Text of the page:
Makena helping in the kitchen.
Mercy cutting kale for our creamy kale crepes I made for lunch. It took me two hours to make fifty of them one at a time.
Mary and Teresa went for a walk.










Plastering Poo

This is what is going on at The Shire at the moment. Our momentum has slowed down since we have done all of the things with the campaign money, so we are actually back to $0. Ha ha, but progress still goes on. Michael is plastering the walls that we had to repair. And the good news is that... (see next photo)
June, our cow has converted the sun's energy into beautiful fertilizer and wall paint! It's fantastic, and basically, it's free. Which is nice for us.
Here you can see a finished wall behind Makena and Butterfly. It's still drying. Notice there are no cracks? That's because we did the repairs with Cob (sand, straw, clay) instead of using the local method of just clay. It doesn't shrink as much and comes out nicely.



The Good, The Bad, and the Ugly

A post of lists about living on The Shire.

The Good

  • Peaceful. Gone are the noises of living in a busy neighborhood. Also being further away from Nakuru equals less trips into the bustling city.
  • More Economical. No more rent, water bills, nor electricity bills.
  • More Space. 11 and a 1/2 acres means more room for stretching your legs. We have the space to dream big and experiment with those dreams.
  • The View. We do have a spectacular view of Lake Elementaita.
  • Good Neighbors. Farmers are nice to live next to.
  • Kate Is Happy! Which goes a long way for keeping the rest of us happy.
  • Farm. We will be able to grow much of our own food.
  • Model. The Shire is our model for the future, and so far it is working well.

The Bad

  • Sketchy Water Supply. The spring which feeds our new community is not all that reliable.
  • Dependent on Weather. Since the water supply is not so great we depend on rain more now. Before rain was just something we looked out for to avoid getting wet. Now we need it not only to water the farm, but to keep us watered as well.
  • Far From Nakuru. I know I mentioned this as a good thing up above, but we still have to visit town. Now it takes longer to get there.
  • Lack of Refrigeration. I miss ice cold soda.
  • Ticks. These little pests are everywhere!
  • More Labor. Farm life requires more brawn than town life.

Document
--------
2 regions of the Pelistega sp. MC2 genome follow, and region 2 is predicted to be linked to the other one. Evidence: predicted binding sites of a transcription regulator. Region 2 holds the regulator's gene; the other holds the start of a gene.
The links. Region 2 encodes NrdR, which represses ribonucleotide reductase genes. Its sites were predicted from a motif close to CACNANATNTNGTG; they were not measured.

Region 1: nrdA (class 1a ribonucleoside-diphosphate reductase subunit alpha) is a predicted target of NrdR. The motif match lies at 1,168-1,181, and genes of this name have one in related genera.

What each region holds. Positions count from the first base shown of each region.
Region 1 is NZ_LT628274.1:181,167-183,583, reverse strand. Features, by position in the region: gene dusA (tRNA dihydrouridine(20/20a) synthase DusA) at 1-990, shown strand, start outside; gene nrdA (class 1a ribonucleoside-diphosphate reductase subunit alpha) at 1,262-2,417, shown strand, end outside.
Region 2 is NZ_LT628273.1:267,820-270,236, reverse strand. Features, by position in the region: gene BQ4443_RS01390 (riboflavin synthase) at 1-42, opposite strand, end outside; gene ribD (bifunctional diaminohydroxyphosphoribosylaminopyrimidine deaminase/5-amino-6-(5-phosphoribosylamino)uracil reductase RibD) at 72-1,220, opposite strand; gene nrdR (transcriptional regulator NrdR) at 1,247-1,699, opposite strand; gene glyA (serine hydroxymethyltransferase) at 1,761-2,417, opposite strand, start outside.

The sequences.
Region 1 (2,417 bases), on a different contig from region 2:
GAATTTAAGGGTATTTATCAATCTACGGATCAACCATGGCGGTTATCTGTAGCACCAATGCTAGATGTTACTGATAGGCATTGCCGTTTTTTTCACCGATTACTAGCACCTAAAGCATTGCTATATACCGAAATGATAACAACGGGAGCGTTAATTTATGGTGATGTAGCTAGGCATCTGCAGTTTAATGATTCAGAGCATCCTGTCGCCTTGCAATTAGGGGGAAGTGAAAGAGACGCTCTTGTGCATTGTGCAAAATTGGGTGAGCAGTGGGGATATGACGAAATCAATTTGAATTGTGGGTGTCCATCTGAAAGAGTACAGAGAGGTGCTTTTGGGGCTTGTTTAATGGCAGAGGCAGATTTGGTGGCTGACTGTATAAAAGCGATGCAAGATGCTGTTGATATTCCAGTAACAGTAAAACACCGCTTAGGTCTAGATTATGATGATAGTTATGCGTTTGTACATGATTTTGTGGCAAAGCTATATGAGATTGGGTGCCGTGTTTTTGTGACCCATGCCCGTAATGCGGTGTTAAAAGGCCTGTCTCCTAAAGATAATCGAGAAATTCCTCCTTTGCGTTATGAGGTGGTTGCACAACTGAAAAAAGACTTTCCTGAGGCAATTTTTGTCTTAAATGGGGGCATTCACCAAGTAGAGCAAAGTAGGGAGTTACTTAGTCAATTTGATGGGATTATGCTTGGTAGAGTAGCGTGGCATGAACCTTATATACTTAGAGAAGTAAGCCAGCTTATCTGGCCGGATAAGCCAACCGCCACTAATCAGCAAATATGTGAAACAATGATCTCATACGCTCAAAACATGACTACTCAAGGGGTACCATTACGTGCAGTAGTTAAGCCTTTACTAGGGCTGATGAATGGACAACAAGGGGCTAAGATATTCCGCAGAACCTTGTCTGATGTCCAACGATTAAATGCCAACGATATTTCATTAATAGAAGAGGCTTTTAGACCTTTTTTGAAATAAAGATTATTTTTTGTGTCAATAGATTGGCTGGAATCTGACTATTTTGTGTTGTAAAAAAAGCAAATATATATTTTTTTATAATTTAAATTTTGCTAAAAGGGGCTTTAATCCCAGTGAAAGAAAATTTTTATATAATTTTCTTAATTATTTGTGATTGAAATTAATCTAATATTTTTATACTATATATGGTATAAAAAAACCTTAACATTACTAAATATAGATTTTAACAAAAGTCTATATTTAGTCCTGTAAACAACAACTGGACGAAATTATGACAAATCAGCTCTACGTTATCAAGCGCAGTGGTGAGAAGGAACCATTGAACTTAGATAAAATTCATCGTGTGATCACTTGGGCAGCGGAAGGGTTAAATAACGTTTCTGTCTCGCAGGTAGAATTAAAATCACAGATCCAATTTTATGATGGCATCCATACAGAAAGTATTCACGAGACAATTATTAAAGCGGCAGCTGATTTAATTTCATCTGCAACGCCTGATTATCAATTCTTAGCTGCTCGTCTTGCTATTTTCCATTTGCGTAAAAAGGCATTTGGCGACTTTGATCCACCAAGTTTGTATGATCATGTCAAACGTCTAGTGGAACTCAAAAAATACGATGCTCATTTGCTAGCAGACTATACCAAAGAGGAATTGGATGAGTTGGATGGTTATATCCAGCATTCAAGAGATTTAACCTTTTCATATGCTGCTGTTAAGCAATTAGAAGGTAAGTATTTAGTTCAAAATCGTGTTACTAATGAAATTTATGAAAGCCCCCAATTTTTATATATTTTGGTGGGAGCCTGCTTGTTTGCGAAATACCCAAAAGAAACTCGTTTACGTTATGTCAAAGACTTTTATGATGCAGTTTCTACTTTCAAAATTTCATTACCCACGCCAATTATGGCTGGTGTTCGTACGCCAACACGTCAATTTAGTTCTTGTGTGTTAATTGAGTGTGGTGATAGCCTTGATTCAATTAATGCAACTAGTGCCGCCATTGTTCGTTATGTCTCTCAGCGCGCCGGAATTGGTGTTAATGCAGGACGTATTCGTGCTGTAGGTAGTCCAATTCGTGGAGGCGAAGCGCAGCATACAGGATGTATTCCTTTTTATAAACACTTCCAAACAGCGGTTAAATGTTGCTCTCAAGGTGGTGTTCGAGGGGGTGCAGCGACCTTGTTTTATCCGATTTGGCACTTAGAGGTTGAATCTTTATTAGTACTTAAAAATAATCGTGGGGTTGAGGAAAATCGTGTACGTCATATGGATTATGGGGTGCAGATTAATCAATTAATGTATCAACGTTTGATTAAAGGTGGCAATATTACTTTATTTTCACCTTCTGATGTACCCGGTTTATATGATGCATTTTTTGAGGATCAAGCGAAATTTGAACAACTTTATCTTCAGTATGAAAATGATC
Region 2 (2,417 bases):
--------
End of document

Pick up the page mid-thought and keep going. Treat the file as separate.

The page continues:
• Bathing. Bathing requires more effort. Hauling water, building a fire to heat water, and stooping over a bucket to splash yourself. All this extra effort turns into us not doing it as often. Which can get ugly.
I am happy that the future looks bright for being able to help more orphaned/abandoned children. All of these good, bad, and ugly aspects of our lives is to bring them a future and a hope.

Social Media

We hang out on various social media type sites. Some of them we use more often than others, and some we haven't yet figured out. If we roam the same networks go ahead and connect with us.

We have a Facebook page for A Future and a Hope: Just click on the badge below to go to our page: We also have personal pages, feel free to send a friend request. 

A Future and a Hope | Promote Your Page Too


Kate has a YouTube channel. KatesKenyanKitchen. We are planning several new videos, including tag team efforts between she and I. Could get messy.


I (Johnny) like reading, and hang out on Shelfari and Goodreads. Speaking of reading I do have an Amazon wish list:

Following Jesus

When I started this journey I never imagined it would bring me to rural Kenya. My thoughts tended to sway towards me teaching the masses theology and preaching inspiring sermons which brought people to change. Building a hip, relevant, and smooth running church seemed like a grand place for my life to end up. Digging in the dirt, not what I had in mind. Living with fourteen children certainly had not occurred as a logical path for Johnny's life.

I made a mistake one day. I chose to believe Matthew 25:45 as true.